The bad news is that water and sewer rates will be rising for Watertown residents, the good news is that the rate hike will not be as big as it could have been due to a new rate system approved by the City Council Tuesday night.
The new water and sewer rate structure has four tiers, instead of three used by the City in past years. The new system keeps most residents in the lowest tier, while creating a tier in between the second tier and the highest one.
The new tiers moves the cost of the water and sewer enterprise funds from smaller consumers of water, about 75 percent of residents — to bigger users, including large businesses, which results in lower increases for most residents, said Council Vice President Vincent Piccirilli said.
“By creating a fourth tier we will be able to get about 70 percent of people to be in the low area, where their rates only going to go up 2.6 percent. So, this really is going to give a lot of benefit to the average resident, most residents, 70 percent of residents,” Piccirilli said. “It pushes it to commercial businesses. They are going to be paying more, but they have the ability to pass the cost on to their customers, where, say, a retired person living at home alone does not.”
Public Works Superintendent Greg St. Louis said the DPW came up with the recommendation to add a fourth tier after a detailed study of the water and sewer usage and infrastructure needs. He said that without the new rate structure, customers would be seeing double digit percent increases.
“We have forecast for a while that there were substantial rate increases needed, but we have held off due to COVID reasons with modest increases the last two years,” St. Louis said.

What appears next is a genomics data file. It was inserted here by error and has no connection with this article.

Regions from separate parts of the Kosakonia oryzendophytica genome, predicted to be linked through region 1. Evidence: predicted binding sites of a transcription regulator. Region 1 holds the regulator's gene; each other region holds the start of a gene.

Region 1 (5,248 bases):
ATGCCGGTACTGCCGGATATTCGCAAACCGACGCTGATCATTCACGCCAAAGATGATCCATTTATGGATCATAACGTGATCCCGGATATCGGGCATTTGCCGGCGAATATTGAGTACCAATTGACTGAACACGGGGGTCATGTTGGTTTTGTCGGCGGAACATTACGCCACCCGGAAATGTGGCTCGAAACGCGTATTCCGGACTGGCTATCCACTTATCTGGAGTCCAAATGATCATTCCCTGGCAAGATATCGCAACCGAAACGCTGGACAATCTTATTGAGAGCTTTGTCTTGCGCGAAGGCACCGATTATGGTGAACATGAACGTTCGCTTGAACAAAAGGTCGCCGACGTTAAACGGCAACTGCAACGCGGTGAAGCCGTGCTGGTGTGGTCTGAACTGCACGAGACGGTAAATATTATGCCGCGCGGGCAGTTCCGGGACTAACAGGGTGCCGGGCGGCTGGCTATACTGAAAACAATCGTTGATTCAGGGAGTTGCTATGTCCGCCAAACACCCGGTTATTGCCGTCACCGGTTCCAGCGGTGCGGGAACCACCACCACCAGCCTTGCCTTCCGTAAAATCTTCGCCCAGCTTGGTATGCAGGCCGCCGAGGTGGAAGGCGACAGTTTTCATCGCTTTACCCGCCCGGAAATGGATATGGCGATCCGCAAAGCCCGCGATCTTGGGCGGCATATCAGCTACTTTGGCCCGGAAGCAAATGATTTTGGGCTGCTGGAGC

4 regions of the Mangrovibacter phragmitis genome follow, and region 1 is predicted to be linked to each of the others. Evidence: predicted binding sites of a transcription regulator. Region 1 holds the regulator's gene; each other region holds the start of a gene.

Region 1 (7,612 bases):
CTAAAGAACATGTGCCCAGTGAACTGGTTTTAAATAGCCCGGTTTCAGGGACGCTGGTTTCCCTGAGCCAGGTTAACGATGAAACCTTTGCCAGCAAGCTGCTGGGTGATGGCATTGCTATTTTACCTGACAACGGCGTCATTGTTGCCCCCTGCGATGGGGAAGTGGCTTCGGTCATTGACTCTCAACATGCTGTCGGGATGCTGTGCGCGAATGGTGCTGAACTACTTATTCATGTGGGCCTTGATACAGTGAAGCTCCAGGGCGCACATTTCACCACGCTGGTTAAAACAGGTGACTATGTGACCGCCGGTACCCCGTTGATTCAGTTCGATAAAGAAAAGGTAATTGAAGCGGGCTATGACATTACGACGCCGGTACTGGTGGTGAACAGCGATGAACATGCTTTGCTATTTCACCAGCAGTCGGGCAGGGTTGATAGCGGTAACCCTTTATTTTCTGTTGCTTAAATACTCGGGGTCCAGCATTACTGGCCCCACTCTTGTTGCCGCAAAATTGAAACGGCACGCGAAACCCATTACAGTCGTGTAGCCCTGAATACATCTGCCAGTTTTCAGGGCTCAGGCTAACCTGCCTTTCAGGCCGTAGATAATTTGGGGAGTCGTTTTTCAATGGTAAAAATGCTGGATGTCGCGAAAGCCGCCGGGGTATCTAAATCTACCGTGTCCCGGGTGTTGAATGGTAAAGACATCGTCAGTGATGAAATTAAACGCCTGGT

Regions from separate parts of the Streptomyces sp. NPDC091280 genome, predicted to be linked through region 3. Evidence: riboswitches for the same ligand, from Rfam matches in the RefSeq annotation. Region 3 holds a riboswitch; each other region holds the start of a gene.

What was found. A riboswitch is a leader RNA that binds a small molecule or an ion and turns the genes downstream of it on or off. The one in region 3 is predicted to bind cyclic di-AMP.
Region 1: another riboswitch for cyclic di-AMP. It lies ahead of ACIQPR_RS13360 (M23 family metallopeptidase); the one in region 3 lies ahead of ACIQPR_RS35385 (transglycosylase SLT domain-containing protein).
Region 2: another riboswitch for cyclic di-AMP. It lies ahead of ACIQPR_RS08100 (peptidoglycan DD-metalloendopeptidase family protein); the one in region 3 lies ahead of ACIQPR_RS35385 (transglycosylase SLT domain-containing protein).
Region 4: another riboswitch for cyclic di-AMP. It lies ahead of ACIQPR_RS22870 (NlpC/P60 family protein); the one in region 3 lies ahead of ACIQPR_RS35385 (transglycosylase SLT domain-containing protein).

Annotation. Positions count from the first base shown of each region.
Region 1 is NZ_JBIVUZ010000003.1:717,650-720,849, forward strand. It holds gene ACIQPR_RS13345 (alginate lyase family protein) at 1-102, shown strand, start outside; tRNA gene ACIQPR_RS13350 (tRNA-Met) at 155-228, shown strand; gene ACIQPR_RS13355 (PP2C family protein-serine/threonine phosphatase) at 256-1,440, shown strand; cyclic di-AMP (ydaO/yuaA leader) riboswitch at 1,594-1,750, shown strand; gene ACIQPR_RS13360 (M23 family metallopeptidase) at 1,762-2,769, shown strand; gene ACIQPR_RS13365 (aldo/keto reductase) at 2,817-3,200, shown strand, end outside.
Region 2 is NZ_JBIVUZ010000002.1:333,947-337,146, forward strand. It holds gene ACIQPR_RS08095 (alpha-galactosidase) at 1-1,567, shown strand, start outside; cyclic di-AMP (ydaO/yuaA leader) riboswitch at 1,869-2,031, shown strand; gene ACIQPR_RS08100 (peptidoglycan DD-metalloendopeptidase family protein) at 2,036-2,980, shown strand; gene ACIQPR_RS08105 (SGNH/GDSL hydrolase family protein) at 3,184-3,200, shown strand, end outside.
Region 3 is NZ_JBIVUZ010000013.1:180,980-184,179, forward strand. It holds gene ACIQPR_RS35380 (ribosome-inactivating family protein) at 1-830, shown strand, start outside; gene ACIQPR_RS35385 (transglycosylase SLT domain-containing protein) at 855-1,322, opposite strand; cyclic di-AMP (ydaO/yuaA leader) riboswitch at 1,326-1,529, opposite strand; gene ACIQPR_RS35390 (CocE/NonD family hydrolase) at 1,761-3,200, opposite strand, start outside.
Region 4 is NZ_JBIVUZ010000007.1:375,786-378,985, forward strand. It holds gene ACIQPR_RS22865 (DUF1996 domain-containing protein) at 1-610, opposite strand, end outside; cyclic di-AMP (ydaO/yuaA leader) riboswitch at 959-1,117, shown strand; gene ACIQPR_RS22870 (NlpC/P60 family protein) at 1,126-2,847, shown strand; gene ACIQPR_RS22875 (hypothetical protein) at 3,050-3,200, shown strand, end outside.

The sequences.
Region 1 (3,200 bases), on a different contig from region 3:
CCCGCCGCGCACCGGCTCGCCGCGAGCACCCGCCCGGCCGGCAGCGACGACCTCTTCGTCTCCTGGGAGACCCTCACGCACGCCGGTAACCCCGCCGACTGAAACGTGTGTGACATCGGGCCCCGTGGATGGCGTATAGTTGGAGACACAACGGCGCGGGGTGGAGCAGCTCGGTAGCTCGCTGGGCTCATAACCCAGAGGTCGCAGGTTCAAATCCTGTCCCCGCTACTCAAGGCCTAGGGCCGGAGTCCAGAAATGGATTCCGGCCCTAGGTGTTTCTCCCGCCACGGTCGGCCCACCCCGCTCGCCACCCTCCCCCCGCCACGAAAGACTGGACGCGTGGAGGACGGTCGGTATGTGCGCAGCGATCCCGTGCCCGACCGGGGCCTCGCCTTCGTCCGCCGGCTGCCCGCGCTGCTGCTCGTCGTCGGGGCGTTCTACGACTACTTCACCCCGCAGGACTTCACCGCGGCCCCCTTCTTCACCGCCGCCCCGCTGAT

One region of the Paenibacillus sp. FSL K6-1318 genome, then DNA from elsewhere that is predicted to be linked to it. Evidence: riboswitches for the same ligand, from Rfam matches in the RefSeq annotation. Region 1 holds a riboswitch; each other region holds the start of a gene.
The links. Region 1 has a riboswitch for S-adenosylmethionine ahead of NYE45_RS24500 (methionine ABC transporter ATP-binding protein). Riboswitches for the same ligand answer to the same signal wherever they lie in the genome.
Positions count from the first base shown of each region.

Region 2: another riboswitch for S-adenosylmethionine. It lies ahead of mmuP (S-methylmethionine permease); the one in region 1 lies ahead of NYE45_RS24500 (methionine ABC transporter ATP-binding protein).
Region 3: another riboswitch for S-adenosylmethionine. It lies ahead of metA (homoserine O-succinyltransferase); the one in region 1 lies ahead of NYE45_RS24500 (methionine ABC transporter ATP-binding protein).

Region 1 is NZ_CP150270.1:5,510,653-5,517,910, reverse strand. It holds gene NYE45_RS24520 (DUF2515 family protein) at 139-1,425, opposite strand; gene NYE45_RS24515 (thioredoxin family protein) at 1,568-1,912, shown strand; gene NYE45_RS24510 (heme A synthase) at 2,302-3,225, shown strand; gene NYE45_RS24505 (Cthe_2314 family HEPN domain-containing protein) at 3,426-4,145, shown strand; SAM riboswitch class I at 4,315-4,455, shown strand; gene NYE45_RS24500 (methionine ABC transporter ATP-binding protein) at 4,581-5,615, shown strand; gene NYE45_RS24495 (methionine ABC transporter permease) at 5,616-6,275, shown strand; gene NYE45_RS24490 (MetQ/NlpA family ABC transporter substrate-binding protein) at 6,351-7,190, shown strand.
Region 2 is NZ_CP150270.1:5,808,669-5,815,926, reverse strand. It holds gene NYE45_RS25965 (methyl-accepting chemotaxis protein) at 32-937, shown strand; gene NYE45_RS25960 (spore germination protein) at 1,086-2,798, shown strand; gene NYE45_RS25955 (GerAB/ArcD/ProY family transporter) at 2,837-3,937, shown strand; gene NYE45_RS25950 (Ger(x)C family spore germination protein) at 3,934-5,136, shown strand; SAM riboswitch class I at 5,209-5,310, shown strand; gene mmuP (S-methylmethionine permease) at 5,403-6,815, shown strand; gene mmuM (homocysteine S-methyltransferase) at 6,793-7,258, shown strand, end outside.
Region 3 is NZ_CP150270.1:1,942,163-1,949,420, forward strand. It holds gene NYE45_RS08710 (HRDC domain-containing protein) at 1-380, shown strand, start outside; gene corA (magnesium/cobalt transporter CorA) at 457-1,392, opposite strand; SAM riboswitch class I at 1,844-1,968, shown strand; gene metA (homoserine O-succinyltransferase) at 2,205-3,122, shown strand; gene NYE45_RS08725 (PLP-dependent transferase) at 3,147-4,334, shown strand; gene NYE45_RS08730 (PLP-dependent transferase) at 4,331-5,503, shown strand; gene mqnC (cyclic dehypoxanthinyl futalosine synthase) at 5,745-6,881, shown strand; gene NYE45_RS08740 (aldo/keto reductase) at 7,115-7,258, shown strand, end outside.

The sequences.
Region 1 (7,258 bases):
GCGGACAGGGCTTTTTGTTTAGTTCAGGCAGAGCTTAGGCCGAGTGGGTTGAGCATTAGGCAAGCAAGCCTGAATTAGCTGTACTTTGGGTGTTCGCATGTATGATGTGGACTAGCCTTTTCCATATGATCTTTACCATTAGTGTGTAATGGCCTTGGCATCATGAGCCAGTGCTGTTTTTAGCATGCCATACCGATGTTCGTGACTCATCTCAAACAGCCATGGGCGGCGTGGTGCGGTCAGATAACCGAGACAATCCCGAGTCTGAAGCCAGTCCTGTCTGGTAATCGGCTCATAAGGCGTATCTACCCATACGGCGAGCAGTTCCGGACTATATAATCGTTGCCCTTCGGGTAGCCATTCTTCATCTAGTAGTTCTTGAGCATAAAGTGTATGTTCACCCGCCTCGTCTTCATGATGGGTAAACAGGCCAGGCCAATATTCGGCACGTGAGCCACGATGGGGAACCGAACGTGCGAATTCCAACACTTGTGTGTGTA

The goal is to cover the cost of increased expenses, including a 47 percent increase in the cost of purchasing water from the MWRA (Massachusetts Water Resources Authority) and a 60 percent increase in the cost of treating sewage from Watertown, St. Louis said. The plan also calls for creating a retained earnings fund of 15 t0 20 percent of the budget, he said.
Under the old rate structure Water rates were projected to increase by 10.5 percent in Fiscal Year 2023 (which started July 1, 2022) and by 10 percent in FY2024, St. Louis said. Sewer rates would go up by 7 percent in FY23 and 6.25 percent in FY24.
With the four tiers and the plan recommended by the DPW to use $5 million in ARPA funds to pay for water and sewer infrastructure improvements, the rate would be 6.5 percent in FY23 and 6.25 percent in FY24, while sewer rates would increase 5.25 percent in FY23 and 5 percent in FY24. The exact rate increase would differ based on which tier the user is in.
According to the DPW’s budget presentation, the quarterly sewer bill for a resident using 1,800 cu. ft. of water will increase $5.91 per quarter, from $181.98 to $187.89. The overall or combined water and sewer bill would increase from $282.56 per quarter to $289.87 per quarter; for an
overall increase of $7.31 per quarter, or 2.59 percent. (More examples of the rate impact can be seen below).
The Council approved the plan with the proposal to use ARPA funds, the federal COVID relief money provided to communities. Councilors asked if approving the proposed rates would tie them into using about half of the total ARPA funds on water and sewer improvements. Acting City Manager Tom Tracy said the rates will be the same in FY23 no matter how the Council decides to use the ARPA funds, but may impact later years.
“The rate in front of you is for FY23 only. It does not include additional debt service of $1 million added to water and sewer, that is where it would start to come from ARPA money,” Tracy said. “It would not impact the FY23 rates at all. It could impact FY24 and FY25 … if you don’t do so [use the ARPA for water and sewer projects].”
The City Council will be holding meetings later this year to discuss how to use the approximately $10.8 million in ARPA funds. Council President Mark Sideris said he expects the DPW to propose using $5 million on water and sewer infrastructure projects.
In the approved rate structure, Tier 1 is for users of up to 2,500 cubic feet of water (500 cu. ft. less than with three tiers), Tier 2 is for 2,501-5,000 cu. ft., Tier 3 for 5,001-25,000 cu. ft., and Tier 4 is for over 25,000 cu. ft.
Typical Tier 1 users are a family of four, while Tier 2 includes smaller businesses including small pizza places, bakers, and some small restaurants, St. Louis said. Tier 3 includes some coffee shops and larger restaurants, he said, and Tier 4 includes larger industrial users such as the life science labs.